Some readers may ask what makes me a more reliable source of information about dietary supplements that the hundreds of vendors that sell them, the many doctors that recommend them, and the countless users that swear by them?
There is no good answer to that question because given the enormity of medical research and the doubling of medical knowledge every five years, it is impossible for any single individual to claim absolute certainty regarding any aspect of medicine. For example, people who eat poorly do not always die from heart disease and people who eat healthy still develop cancer. That said, I have dedicated the past two years to understanding all that I can about dietary supplements. This includes at least a dozen books regarding nutrition and wellness, and easily over ten thousand studies. I've given a few dozen lectures on the topic and fielded hundreds of questions from my audiences. Over the past year, I've also had detailed discussions with hundreds of patients regarding their supplement usage.
Every day, I learn new things and build on my knowledge. It is an endless process, but I am a truth seeker, first and foremost for my own edification, and then for my family, friends, patients, and the community at large. With no vested interest on either side of the great divide, I can follow where the facts lead.The facts lead me repeatedly that no one should take a supplement without a scientifically validated reason and a known deficiency.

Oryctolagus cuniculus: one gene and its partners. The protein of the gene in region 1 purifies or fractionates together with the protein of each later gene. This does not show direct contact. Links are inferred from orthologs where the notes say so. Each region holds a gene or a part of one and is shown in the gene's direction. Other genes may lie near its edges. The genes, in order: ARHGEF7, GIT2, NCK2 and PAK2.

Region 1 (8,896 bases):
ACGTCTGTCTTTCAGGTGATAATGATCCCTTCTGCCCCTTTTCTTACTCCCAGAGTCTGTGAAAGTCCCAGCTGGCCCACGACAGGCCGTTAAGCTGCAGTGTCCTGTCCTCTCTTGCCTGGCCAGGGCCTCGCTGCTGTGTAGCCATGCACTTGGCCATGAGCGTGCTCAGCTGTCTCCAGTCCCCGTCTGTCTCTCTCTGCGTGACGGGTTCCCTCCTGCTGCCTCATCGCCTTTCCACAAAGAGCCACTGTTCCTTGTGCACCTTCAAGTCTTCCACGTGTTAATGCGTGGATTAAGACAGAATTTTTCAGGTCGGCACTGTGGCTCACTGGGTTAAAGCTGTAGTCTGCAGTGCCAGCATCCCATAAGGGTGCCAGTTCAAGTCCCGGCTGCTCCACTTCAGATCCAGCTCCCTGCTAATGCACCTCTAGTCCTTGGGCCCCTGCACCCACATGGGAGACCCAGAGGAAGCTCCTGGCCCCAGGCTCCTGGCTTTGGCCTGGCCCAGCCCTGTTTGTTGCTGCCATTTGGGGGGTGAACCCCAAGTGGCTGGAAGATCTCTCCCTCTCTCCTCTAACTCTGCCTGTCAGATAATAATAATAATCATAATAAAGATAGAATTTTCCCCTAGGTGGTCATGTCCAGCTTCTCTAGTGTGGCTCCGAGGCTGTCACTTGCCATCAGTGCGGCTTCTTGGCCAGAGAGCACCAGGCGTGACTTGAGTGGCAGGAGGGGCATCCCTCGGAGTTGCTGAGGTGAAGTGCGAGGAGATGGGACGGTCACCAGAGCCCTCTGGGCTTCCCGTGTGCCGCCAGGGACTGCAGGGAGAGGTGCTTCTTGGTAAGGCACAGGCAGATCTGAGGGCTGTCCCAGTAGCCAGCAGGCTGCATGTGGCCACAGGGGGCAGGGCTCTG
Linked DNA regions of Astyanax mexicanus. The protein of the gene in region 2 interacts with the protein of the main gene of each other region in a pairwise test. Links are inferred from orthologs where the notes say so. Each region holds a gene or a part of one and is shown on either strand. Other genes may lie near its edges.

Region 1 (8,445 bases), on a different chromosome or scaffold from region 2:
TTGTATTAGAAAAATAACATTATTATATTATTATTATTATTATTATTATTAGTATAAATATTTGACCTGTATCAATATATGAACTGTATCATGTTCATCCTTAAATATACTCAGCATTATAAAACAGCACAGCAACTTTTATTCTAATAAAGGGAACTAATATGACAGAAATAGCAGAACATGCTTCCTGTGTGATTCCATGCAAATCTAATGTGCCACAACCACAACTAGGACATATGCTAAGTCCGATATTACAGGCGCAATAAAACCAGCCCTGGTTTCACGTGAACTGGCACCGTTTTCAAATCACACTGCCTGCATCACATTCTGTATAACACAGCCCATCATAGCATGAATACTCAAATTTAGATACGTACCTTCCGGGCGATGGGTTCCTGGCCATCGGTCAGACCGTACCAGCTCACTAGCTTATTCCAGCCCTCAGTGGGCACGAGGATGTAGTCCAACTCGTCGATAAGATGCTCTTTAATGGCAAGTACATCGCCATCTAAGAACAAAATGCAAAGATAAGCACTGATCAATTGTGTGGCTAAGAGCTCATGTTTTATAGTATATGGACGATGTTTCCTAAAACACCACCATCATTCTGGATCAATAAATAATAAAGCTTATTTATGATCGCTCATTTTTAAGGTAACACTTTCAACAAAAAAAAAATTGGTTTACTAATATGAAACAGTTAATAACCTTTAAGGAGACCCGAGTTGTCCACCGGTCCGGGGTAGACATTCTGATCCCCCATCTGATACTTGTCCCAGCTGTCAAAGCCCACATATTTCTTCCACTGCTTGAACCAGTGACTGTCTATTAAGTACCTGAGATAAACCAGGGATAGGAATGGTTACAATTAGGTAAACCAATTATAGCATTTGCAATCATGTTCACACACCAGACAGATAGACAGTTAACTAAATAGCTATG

Yesterday, it pained me to write a response to an email I receive from the Harvard Medical School Health Newsletter. I take great pleasure in my Harvard affiliation (the business school) and it is disturbing when something bearing Harvard's name does a disservice to the community. Unfortunately, an article about calcium supplementation appearing in the newsletter provided such a disservice.
Today, many articles focused on nutrition take a piecemeal approach. They focus on one aspect while ignoring another. This particular newsletter was guilty of that sin. An article about getting sufficient calcium in the diet cited fortified fruit juices as a good source. First, of all I always recommend natural versus fortified sources of any mineral. Second, fruit juices are notoriously unhealthy because they often lack the fiber from the fruit, thereby having been stripped of much of its nutritional value, and juices often have highly concentrated fructose (sugar). Lastly, this article about calcium failed to cite the recent studies regarding the dangers of calcium supplementation.
It's flabbergasting that expected sources of reliable information take the same fluff approach as more notorious sources. If this was a matter of opinion, we could have a healthy debate. Undoubtedly, the facts speak for themselves.
By the way, the best newsletter I read remains the Tuft's University Nutrition Letter.